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“No More War” – Avant Garde magazine call for entries

Contributed by Stephen Coles on Jul 24th, 2012. Artwork published in .
“No More War” – Avant Garde magazine call for entries
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No More War? This ‘call for entries’ announcement is pure Lubalin: he juggles Victorian playbill typography with a sly reference to the U.S. flag, yet the graphic formul ation is late 1960s modern. The list of judges is an unusual fusion of design and art world luminaries. Here shown in recreated poster format.

The sans is Anzeigen Grotesk. The slab is Lubalin’s lettering referencing typefaces like Egyptienne.

2 Comments on ““No More War” – Avant Garde magazine call for entries”

  1. Clarendon Italian, (40-line), as shown in the Morgan Press catalog

    I think I found the source of the large wood type in the poster. It’s shown in a Morgan Press catalog. In the early 1960s the Morgan brothers had access to a lot of wood type and made stats of the letters available to designers on request. I’m pretty sure that Lubalin/Carnase ordered the letters from them. The match to Morgan is nearly identical. The typeface is unnamed in the catalog but David Shields identified it as a Clarendon Italian style, popular in the 19th century. It does differ from the French Clarendon/Clarendon No 1 by being a little wider.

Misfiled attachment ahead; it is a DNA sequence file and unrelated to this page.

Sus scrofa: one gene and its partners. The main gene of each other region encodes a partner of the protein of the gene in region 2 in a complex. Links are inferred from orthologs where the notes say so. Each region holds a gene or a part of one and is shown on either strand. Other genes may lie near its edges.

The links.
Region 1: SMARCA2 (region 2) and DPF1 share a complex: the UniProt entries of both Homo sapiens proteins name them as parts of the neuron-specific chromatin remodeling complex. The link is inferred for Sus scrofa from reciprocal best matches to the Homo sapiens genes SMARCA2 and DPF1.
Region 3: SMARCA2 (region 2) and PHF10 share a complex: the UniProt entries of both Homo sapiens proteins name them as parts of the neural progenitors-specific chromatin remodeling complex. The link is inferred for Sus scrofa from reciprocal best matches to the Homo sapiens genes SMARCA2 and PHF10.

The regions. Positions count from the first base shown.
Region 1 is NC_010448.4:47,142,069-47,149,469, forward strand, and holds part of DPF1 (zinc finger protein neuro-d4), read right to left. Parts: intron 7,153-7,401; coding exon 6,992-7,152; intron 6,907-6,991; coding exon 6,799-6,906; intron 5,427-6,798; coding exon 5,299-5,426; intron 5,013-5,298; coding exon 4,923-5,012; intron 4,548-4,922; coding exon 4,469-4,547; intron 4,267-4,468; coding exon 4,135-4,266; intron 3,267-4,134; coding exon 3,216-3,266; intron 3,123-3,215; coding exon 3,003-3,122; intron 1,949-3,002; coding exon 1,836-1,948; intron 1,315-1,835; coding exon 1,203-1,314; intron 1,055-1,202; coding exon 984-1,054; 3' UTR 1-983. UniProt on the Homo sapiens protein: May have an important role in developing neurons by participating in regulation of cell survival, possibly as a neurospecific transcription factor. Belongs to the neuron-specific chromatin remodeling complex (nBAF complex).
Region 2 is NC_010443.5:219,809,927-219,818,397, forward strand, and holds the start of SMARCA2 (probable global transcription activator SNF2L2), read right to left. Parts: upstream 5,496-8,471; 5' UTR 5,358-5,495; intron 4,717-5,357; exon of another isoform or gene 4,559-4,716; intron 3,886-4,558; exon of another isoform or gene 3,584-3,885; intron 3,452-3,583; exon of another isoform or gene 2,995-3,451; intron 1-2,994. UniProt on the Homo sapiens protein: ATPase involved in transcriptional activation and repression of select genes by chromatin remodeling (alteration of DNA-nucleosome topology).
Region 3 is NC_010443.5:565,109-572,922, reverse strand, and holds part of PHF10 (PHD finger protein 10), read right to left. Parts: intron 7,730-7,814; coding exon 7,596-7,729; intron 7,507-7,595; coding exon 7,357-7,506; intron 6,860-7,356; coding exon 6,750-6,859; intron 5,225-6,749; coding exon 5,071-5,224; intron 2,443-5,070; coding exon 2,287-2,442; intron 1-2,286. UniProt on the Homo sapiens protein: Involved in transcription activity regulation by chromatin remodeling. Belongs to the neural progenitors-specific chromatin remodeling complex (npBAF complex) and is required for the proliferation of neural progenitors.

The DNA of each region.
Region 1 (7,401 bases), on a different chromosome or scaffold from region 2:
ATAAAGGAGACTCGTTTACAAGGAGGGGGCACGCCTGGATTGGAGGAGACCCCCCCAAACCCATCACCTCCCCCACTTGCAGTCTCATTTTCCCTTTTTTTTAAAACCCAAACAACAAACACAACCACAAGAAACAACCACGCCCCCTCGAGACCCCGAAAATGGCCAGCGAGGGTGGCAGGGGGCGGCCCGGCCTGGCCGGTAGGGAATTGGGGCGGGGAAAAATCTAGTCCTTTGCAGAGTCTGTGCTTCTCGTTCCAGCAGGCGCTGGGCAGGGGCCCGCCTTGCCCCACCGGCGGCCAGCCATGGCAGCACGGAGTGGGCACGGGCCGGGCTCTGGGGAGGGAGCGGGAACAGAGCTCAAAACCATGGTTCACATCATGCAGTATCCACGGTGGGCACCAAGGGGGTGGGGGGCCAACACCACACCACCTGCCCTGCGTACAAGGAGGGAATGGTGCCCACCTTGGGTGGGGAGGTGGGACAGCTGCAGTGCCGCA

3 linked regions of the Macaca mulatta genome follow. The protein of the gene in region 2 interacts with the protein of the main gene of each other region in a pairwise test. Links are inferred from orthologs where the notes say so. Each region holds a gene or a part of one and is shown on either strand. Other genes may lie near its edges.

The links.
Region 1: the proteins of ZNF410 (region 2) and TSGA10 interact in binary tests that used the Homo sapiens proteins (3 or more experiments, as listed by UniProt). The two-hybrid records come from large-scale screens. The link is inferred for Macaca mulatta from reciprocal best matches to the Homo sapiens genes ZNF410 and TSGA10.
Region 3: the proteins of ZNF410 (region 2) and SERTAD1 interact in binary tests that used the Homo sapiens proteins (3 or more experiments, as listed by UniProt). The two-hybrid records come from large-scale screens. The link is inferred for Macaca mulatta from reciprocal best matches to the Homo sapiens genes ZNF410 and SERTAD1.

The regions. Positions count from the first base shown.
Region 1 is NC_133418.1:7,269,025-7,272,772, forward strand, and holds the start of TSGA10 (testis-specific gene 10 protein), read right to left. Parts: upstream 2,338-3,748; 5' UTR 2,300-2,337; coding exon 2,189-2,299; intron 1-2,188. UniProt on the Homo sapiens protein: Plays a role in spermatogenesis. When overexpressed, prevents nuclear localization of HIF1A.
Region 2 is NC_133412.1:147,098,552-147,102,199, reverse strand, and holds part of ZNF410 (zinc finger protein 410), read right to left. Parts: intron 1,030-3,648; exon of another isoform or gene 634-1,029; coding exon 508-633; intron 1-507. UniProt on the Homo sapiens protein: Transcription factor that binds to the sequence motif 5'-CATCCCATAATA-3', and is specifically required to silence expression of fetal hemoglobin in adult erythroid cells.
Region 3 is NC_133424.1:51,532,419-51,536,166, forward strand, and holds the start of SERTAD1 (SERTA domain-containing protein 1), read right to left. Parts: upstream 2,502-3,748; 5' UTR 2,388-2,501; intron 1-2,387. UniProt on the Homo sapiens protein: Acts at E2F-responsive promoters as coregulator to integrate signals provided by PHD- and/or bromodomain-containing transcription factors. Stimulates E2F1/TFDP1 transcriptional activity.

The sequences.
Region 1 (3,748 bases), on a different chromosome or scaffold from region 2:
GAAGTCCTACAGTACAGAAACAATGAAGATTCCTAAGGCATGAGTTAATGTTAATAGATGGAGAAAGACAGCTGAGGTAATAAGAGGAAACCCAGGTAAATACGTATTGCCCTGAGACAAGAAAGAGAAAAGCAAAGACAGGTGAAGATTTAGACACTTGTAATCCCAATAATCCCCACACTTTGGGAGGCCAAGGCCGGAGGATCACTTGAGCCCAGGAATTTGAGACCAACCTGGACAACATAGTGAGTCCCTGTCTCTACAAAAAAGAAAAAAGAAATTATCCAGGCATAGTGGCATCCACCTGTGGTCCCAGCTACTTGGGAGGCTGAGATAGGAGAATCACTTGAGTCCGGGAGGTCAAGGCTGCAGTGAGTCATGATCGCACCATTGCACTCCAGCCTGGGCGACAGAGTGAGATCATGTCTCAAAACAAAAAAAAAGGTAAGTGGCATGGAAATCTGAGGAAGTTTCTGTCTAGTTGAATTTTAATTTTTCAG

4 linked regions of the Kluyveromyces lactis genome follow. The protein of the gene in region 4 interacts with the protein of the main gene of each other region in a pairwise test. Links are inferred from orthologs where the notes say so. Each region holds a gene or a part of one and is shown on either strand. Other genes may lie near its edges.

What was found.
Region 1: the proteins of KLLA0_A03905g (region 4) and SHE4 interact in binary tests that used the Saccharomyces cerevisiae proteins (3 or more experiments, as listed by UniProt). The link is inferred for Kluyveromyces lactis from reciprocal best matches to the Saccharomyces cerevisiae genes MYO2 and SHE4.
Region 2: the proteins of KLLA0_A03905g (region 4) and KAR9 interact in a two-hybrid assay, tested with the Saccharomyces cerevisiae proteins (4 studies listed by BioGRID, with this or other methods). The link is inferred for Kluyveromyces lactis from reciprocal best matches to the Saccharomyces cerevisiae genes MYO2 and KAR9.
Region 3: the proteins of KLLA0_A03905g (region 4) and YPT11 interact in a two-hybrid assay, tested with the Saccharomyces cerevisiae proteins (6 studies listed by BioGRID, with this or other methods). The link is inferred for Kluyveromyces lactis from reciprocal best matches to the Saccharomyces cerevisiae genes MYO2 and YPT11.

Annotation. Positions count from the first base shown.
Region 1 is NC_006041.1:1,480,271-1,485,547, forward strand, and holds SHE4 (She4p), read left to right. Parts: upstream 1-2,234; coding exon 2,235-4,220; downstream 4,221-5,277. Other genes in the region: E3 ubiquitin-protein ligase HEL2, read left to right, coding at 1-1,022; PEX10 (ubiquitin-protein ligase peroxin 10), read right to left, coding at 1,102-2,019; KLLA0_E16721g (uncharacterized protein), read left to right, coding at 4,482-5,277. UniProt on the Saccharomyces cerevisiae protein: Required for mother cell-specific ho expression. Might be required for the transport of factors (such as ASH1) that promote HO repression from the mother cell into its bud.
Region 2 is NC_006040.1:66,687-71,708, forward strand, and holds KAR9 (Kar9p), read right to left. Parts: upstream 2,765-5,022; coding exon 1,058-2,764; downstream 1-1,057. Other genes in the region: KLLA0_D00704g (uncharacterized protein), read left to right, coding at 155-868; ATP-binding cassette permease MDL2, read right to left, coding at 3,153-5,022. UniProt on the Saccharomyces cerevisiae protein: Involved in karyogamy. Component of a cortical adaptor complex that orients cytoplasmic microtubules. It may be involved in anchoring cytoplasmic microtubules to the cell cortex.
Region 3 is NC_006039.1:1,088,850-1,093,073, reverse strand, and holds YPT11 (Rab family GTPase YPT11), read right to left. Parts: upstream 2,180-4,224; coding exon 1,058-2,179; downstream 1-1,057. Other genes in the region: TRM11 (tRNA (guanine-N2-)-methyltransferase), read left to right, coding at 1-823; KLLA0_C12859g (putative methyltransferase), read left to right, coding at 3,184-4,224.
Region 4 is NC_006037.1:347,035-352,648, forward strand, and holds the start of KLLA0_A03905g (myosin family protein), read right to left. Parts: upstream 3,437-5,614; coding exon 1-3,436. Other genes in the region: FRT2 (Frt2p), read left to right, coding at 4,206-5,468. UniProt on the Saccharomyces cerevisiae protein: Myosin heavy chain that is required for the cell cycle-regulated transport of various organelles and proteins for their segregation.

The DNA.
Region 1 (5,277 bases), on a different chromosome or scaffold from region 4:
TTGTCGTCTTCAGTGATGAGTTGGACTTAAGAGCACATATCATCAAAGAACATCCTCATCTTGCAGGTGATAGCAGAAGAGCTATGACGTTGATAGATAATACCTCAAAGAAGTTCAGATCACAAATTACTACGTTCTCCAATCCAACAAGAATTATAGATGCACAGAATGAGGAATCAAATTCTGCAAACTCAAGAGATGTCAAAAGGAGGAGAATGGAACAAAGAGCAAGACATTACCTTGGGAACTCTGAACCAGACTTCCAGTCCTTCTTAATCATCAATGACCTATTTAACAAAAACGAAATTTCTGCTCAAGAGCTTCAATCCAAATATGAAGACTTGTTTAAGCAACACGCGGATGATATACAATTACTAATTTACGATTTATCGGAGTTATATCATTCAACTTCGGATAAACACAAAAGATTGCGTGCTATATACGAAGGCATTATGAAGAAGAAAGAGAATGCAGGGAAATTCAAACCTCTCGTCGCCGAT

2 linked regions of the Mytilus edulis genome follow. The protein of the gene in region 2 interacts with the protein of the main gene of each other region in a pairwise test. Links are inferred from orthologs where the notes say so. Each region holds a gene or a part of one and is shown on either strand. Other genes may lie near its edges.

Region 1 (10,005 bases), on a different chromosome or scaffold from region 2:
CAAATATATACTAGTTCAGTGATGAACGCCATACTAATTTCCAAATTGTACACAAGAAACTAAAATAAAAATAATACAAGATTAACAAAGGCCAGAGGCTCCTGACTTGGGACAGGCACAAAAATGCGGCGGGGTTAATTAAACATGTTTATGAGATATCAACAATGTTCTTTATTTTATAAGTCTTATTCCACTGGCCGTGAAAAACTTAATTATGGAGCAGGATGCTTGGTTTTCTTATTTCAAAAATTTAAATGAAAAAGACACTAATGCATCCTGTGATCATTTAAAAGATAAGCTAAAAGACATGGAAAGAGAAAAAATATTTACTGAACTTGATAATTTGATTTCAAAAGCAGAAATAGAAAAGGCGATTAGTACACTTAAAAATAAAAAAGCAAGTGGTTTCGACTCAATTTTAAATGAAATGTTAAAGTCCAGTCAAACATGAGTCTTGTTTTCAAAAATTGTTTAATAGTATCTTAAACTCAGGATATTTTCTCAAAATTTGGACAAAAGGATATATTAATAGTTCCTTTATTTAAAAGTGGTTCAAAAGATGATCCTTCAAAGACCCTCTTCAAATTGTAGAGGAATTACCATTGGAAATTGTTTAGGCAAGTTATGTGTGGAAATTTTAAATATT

Sample of Clarendon Italian:…

  2. A wonderful find! Thank you for sharing, Sasha.

    It was Headliners International in New York who, in 1963, had acquired the rights to reproduce the 4,000 antique wood and old foundry types from the Morgan Press Collection. Two catalogs, beautifully designed by John Alcorn, were published in 1965 and 1968. David of the Peculiar Manicule has scans of several pages.

    A general Headliners catalog from 1978 lists more than 200 of the Morgan Press faces that made it to film, including a few that are similar to the W-637 that you posted here. W-114 is a decorated version with open lower halves, W-117 is solid but narrower (like French Clarendon), W-126 is a contoured variant.

    The great thing about the transfer to film was of course that one could now scale, stretch, and distort the liberated letterforms at will, as Alcorn did for the vignette on the back of the catalogs.

    Back cover of More Morgan (Vol. 2), 1968. Design by John Alcorn. Scan: The Peculiar Manicule.

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